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Status quo bias is cognitive bias for the status quo; in other words, people like things to stay relatively the same.

The finding has been observed in many fields, including political science, economics and question framing.

Kahneman, Thaler and Knetch created experiments that could produce this effect reliably. They attribute it to a combination of loss aversion and the endowment effect, two ideas relevant to prospect theory. The US states of New Jersey and Pennsylvania inadvertently ran a real life experiment providing evidence of the status quo bias in the early 1990s. As part of tort law reform programs, citizens were offered two options for their automotive insurance - an expensive option giving them full right to sue and a less expensive option with restricted rights to sue. Each of the options was roughly equivalent to the other. In New Jersey the more expensive option was the default and 75% of citizens 'selected' while only 20% chose this option in Pennsylvania where the other option was the default. Similar effects have been shown for contributions to retirement plans, choice of internet privacy policies and the decision to become an organ donor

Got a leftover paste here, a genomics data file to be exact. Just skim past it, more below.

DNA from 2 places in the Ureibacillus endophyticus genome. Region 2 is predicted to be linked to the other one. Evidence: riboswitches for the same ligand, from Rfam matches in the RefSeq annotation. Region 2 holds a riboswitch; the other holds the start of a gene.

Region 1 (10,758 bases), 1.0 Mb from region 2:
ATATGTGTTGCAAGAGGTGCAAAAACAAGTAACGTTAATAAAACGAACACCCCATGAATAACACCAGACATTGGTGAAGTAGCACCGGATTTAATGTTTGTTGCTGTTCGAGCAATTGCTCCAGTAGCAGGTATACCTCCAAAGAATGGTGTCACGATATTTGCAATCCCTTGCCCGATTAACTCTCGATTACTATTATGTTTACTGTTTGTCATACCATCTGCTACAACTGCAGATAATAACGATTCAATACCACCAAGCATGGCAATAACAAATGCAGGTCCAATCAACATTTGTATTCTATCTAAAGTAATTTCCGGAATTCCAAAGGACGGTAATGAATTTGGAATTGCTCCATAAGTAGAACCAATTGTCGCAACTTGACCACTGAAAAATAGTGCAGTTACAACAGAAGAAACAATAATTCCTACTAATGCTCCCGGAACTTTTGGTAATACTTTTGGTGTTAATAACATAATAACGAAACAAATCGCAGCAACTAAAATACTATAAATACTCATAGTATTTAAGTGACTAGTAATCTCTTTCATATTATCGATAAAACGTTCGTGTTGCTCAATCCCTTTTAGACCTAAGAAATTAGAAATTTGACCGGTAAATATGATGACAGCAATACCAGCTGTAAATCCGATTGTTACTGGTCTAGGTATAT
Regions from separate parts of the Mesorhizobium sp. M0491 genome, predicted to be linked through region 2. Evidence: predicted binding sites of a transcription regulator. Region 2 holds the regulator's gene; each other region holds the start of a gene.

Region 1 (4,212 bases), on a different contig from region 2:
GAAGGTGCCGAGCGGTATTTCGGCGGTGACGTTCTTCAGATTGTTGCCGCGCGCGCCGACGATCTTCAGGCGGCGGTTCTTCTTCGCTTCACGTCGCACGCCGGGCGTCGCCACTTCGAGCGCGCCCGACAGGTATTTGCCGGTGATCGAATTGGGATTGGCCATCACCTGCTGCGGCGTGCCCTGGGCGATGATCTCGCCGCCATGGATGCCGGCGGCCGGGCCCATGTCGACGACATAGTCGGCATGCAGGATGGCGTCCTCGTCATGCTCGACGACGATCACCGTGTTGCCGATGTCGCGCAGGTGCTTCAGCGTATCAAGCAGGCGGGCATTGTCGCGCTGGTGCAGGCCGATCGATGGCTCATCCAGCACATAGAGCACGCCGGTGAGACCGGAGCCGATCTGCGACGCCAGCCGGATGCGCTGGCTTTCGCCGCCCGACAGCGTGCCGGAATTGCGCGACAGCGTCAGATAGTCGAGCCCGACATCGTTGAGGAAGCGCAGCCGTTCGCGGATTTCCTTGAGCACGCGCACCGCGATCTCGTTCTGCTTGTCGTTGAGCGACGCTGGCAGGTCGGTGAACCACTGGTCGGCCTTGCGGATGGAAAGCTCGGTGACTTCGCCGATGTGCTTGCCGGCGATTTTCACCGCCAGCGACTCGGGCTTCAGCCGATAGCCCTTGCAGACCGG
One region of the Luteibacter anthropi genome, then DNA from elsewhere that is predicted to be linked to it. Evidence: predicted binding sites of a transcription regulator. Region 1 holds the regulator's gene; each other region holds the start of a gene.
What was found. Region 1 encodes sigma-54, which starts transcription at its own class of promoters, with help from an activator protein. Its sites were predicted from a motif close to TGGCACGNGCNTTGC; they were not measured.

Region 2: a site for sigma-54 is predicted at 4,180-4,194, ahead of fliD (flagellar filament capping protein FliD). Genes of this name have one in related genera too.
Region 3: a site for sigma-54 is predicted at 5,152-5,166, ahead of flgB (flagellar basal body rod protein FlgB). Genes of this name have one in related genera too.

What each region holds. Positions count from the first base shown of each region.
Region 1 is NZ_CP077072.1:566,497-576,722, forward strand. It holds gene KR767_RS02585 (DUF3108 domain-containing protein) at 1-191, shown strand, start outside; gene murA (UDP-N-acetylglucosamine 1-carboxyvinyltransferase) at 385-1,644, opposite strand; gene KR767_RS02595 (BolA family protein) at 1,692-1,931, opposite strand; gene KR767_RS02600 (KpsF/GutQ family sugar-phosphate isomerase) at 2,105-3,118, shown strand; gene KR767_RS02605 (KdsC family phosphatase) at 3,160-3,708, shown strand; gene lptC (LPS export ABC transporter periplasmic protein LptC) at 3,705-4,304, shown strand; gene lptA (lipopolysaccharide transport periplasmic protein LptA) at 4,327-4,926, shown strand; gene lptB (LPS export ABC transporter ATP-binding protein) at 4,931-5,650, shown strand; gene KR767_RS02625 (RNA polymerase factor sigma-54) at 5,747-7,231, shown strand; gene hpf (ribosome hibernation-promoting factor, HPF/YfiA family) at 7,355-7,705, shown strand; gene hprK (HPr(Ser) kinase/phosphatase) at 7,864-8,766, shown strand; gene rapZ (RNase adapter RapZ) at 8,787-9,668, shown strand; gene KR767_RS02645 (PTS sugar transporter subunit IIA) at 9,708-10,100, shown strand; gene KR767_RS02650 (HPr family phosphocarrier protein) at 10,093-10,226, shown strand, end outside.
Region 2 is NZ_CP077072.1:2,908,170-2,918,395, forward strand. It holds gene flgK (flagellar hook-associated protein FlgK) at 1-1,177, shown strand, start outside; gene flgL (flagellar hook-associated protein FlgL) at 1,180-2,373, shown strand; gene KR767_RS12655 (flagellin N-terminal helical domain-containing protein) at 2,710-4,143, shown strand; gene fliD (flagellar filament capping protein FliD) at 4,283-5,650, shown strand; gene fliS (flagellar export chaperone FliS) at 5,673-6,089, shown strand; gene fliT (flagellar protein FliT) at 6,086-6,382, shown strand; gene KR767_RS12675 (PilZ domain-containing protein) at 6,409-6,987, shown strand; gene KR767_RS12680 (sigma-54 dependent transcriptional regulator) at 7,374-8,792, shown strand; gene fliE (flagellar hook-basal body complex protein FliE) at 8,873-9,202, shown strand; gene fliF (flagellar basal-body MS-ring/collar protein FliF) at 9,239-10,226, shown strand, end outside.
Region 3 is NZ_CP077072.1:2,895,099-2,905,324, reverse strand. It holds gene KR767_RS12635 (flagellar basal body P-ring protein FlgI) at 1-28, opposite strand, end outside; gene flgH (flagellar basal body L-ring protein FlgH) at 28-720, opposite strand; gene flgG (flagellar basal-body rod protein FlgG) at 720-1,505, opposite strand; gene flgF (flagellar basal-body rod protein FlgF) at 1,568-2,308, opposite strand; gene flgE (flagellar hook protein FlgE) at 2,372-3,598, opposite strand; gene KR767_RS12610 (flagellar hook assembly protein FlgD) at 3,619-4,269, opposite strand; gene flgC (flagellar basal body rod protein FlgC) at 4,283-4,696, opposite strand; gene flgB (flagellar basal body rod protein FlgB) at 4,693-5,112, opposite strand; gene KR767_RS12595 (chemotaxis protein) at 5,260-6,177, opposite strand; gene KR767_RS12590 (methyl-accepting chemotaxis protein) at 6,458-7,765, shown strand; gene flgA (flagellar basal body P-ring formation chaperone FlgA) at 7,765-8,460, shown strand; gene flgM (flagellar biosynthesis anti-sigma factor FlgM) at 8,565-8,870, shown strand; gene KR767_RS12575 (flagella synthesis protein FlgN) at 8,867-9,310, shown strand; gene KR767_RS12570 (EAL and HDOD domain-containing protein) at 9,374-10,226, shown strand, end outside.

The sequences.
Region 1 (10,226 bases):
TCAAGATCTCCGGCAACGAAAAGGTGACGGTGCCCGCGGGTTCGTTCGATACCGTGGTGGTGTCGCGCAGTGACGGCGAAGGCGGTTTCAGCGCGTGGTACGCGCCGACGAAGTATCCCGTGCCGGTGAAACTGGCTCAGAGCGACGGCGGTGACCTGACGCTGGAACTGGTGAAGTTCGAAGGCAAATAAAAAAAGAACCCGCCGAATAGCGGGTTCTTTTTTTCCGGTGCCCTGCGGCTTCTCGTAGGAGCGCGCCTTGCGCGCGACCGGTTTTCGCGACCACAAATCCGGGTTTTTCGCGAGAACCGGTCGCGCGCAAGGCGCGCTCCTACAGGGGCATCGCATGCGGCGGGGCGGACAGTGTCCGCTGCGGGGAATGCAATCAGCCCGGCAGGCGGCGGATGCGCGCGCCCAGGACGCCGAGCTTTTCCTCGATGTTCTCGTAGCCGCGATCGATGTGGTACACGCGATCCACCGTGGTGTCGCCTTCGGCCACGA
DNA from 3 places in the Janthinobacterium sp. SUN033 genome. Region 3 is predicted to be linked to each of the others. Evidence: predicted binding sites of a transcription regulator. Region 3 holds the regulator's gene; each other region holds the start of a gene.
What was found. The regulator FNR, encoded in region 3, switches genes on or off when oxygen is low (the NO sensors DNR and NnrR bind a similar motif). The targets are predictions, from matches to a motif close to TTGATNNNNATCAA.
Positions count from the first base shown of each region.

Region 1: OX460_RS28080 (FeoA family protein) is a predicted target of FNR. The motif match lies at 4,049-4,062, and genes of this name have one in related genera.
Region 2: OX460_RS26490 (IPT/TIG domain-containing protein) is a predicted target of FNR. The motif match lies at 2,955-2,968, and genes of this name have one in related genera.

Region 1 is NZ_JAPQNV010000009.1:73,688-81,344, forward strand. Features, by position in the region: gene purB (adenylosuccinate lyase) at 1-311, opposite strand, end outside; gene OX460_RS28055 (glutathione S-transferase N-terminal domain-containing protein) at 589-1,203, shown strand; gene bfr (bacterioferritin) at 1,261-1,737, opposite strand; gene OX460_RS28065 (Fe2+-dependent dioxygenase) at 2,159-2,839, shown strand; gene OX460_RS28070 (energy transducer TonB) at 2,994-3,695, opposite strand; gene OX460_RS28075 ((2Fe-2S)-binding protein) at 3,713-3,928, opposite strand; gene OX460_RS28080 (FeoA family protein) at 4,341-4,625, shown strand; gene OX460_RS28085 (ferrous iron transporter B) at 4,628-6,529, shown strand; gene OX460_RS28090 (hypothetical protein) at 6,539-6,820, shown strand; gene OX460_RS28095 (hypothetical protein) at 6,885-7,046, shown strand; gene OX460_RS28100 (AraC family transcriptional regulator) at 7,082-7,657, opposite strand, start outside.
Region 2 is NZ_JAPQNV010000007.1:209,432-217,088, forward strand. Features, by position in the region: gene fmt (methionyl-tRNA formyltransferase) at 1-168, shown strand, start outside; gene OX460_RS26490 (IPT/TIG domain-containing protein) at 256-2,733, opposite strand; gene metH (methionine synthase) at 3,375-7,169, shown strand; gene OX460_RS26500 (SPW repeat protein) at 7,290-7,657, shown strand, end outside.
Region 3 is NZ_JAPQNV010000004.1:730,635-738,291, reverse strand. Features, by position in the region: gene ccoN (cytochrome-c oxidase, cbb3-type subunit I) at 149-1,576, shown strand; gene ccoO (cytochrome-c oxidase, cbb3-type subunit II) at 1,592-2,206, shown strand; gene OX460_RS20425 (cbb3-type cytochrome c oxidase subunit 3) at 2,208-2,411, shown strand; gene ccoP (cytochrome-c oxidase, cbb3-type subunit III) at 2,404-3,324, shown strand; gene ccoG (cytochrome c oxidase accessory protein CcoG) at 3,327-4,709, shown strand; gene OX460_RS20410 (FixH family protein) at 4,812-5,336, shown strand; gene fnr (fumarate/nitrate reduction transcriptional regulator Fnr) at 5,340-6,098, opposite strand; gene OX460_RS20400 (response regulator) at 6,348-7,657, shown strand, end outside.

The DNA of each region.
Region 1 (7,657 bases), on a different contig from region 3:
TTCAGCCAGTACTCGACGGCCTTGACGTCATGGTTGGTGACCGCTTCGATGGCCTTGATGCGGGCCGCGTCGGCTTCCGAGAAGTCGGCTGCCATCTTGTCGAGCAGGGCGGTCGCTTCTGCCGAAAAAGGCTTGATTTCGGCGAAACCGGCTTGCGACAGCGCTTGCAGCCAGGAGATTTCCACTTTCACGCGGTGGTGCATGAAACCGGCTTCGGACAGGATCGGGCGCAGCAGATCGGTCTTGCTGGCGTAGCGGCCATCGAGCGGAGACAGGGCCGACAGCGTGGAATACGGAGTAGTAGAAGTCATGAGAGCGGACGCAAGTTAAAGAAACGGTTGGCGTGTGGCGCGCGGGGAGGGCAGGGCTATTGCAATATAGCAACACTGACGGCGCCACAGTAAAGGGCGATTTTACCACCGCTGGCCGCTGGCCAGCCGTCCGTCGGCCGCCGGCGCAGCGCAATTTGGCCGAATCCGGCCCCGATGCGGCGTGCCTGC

See also[]


  • Samuelson, W. & R. J. Zeckhauser. (1988). Status quo bias in decision making. Journal of Risk and Uncertainty, 1, pp. 7-59.
  • Kahneman, D., Knetch, J. L. & Thaler, R. H. (1991). Anomalies: The Endowment Effect, Loss Aversion, and Status Quo Bias. Journal of Economic Perspectives, 5, 1, pp. 193-206
  • Johnson, E. J., Hershey, J., Meszaros, J., & Kunreuther, H. (1993). Framing, Probability Distortions, and Insurance Decisions. Journal of Risk and Uncertainty, 7, 35-51.
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